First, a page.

The name given to the Jains, the followers of Nigantha Nátaputta. Unlike the Acelakas, they wore one garment, a covering in front. But when praised for their modesty, they answered that their reason for wearing a garment was to prevent dust and dirt from falling into their alms dishes. For even dust and dirt are actual individuals and endowed with the principle of life (DhA.iii.489).
The chief precepts of the Niganthá are included in the cátuyámasamvara - the fourfold restraint (for their beliefs and practices see Nigantha Nátaputta). The chief centres of the Niganthas, in the time of the Buddha, seem to have been Vesáli (e.g., J.iii.1; M.i.228) and Nálandá (M.i.371), though they had settlements in other important towns, such as Rájagaha (e.g., at Kálasilá, on the slopes of Isigili, M.i.92).
The chief patrons of the Buddha's time were:
The books contain several names besides that of Nátaputta of distinguished members of the Nigantha Order - e.g., Dígha-Tapassí, and Saccaka, and also of several women, Saccá, Lolá, Avavádaká and Patácárá (J.iii.1).
The lay followers of the Niganthas wore white garments (M.ii.244).
In the Chalabhijáti classification of Púrana Kassapa, the Ekasátaka-Niganthas occupied the third rank, the red (A.iii.384). The Buddha condemned the Niganthas as unworthy in ten respects:
Their fast resembled a herdsman looking after the kine by day, which were restored to their owners at eventide (Ibid., i.205f). The Niganthas were so called because they claimed to be free from all bonds (amhákam ganthanakileso palibujjhanakileso natthi, kilesaganthirahitá mayan ti evam váditáya laddhanámavasena Nigantho) (E.g., MA.i.423).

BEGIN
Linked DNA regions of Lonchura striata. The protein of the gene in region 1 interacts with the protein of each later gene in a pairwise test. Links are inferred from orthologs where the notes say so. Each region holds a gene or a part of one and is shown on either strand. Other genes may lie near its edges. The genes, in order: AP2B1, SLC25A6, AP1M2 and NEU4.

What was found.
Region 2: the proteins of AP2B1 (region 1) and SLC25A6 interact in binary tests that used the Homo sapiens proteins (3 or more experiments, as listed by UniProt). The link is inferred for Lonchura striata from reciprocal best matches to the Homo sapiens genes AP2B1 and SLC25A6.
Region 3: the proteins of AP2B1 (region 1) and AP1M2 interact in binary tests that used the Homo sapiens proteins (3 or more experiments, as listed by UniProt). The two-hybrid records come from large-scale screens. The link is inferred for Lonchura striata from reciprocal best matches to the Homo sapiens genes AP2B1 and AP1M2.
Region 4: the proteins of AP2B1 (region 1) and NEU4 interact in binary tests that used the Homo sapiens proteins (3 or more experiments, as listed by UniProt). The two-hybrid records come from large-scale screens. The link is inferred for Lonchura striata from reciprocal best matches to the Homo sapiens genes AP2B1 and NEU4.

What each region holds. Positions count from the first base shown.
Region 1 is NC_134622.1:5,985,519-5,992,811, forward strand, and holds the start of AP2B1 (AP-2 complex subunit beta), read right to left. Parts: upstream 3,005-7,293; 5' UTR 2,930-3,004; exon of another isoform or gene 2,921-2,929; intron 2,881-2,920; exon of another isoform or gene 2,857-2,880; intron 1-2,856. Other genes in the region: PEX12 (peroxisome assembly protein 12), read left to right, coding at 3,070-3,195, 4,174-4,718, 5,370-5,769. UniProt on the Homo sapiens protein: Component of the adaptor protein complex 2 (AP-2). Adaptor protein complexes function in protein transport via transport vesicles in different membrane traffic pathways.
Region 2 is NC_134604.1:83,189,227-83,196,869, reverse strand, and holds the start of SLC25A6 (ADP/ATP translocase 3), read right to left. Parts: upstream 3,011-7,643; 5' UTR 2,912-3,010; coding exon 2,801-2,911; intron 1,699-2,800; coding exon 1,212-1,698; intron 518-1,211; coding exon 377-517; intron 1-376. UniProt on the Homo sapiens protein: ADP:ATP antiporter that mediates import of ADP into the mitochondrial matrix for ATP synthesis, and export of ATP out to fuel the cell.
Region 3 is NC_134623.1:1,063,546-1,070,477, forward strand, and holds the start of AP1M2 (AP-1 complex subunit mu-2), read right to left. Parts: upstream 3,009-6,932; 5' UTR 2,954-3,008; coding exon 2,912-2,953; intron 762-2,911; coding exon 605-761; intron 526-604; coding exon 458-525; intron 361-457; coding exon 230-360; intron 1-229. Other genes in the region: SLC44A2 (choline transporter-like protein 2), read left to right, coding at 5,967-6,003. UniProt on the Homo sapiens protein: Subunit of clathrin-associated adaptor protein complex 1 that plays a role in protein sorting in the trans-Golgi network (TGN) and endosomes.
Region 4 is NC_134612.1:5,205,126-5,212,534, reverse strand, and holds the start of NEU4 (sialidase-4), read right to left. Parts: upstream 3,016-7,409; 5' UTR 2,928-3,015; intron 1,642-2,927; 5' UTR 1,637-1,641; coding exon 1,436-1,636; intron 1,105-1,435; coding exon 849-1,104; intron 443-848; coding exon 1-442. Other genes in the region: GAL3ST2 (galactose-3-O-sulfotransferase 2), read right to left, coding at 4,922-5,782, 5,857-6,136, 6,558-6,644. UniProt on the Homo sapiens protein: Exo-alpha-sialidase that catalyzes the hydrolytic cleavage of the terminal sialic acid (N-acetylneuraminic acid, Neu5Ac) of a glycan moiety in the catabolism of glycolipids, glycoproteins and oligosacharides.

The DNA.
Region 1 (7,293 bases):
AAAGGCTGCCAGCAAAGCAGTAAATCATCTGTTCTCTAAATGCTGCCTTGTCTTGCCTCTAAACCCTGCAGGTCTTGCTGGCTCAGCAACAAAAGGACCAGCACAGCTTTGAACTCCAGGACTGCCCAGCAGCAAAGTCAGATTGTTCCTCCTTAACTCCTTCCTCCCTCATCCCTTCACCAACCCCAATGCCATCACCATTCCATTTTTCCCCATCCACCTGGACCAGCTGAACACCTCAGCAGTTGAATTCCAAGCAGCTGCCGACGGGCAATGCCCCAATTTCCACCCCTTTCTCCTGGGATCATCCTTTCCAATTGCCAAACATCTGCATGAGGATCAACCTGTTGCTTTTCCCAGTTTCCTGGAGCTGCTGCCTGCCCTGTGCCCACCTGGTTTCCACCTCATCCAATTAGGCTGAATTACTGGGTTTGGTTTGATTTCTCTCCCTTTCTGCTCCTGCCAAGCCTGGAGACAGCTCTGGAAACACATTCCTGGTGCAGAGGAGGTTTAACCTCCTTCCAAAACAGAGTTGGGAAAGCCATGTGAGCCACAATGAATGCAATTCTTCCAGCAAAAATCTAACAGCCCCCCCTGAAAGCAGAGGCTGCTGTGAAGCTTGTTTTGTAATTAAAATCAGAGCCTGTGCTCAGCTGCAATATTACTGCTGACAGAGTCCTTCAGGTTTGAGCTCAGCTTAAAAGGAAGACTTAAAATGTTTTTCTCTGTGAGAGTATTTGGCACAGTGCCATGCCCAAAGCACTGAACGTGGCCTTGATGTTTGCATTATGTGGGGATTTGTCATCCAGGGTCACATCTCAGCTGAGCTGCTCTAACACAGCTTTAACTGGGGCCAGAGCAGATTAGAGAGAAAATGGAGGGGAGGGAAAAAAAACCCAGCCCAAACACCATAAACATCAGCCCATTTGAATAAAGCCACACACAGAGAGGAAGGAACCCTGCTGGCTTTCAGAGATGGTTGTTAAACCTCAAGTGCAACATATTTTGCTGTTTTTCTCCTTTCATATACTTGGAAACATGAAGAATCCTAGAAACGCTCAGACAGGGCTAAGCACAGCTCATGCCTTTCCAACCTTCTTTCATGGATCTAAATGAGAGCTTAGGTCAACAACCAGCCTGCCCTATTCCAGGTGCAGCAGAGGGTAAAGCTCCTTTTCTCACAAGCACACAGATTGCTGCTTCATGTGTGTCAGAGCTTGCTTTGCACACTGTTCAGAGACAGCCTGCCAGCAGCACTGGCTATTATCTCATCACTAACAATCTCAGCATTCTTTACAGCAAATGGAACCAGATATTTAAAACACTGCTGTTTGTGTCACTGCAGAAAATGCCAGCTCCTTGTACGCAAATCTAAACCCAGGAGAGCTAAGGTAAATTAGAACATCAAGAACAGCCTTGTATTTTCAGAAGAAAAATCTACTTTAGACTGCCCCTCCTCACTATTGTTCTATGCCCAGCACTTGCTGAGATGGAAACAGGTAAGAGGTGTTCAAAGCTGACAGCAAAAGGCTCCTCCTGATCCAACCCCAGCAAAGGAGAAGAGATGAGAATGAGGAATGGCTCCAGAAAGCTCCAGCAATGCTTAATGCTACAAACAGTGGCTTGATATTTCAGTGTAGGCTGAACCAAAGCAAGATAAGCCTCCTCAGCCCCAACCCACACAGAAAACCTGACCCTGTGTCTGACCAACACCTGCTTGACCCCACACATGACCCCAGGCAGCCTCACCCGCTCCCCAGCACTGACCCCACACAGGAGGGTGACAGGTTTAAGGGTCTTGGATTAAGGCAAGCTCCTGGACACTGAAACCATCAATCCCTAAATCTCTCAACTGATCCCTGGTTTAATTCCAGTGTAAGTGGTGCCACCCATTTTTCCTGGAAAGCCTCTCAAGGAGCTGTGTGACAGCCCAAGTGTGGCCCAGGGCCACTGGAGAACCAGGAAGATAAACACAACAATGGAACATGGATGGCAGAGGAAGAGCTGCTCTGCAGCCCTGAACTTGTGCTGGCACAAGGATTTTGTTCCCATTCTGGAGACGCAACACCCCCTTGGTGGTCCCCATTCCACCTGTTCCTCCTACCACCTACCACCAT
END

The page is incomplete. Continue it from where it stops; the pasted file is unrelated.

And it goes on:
The Buddhist books record (M.ii.243f.; D.iii.117, 210) that there was great dissension among the Niganthas after the death of Nátaputta at Pává. The Commentaries state (DA.iii.906; MA.ii.831) that Nátaputta, realizing on his death bed the folly and futility of his teaching, wished his followers to accept the Buddha's teaching In order to bring this about, he taught his doctrine in two different ways to two different pupils, just before his death. To the one he said that his teaching was Nihilism (uccheda), and to the other that it was Eternalism (sassata). As a result, they quarrelled violently among themselves, and the Order broke up.
That the Niganthas lasted till, at least, the time of Nágasena, is admitted (Mil.p.4) by the fact that Milinda, was asked to consult a teacher called Nigantha Nátaputta, who, if at all historical, was probably the direct successor to the teacher of the same name, contemporary with the Buddha.
There is evidence in the Játakas to show that the Nigantha Order was in existence prior to the life of the Buddha. Saccatapáví, mentioned in the Kunála Játaka (J.v.427), is described as a setasamaní, and may well have belonged to the Order of the Svetambaras, while in the Mahábodhi Játaka (J.v.246) mention is made of a teacher who is identified with Nigantha Nátaputta himself.
There seems to have been a settlement of Niganthas in Ceylon from very early times. When Pandukábhaya laid out the city of Anurádhapura, he built also hermitages for several Niganthas - Jotiya, Giri and Kumbhanda (Mhv.x.97f). These continued to be inhabited even after the establishment of Buddhism in the Island, for we hear of them in the reign of Vattagámaní (circa 44 A.C.). When Vattagámaní pulled down the residence of the Nigantha Giri, because of his disloyalty to the king, he built on its site the Abhayagiri vihára. (Ibid., xxxiii.42f.)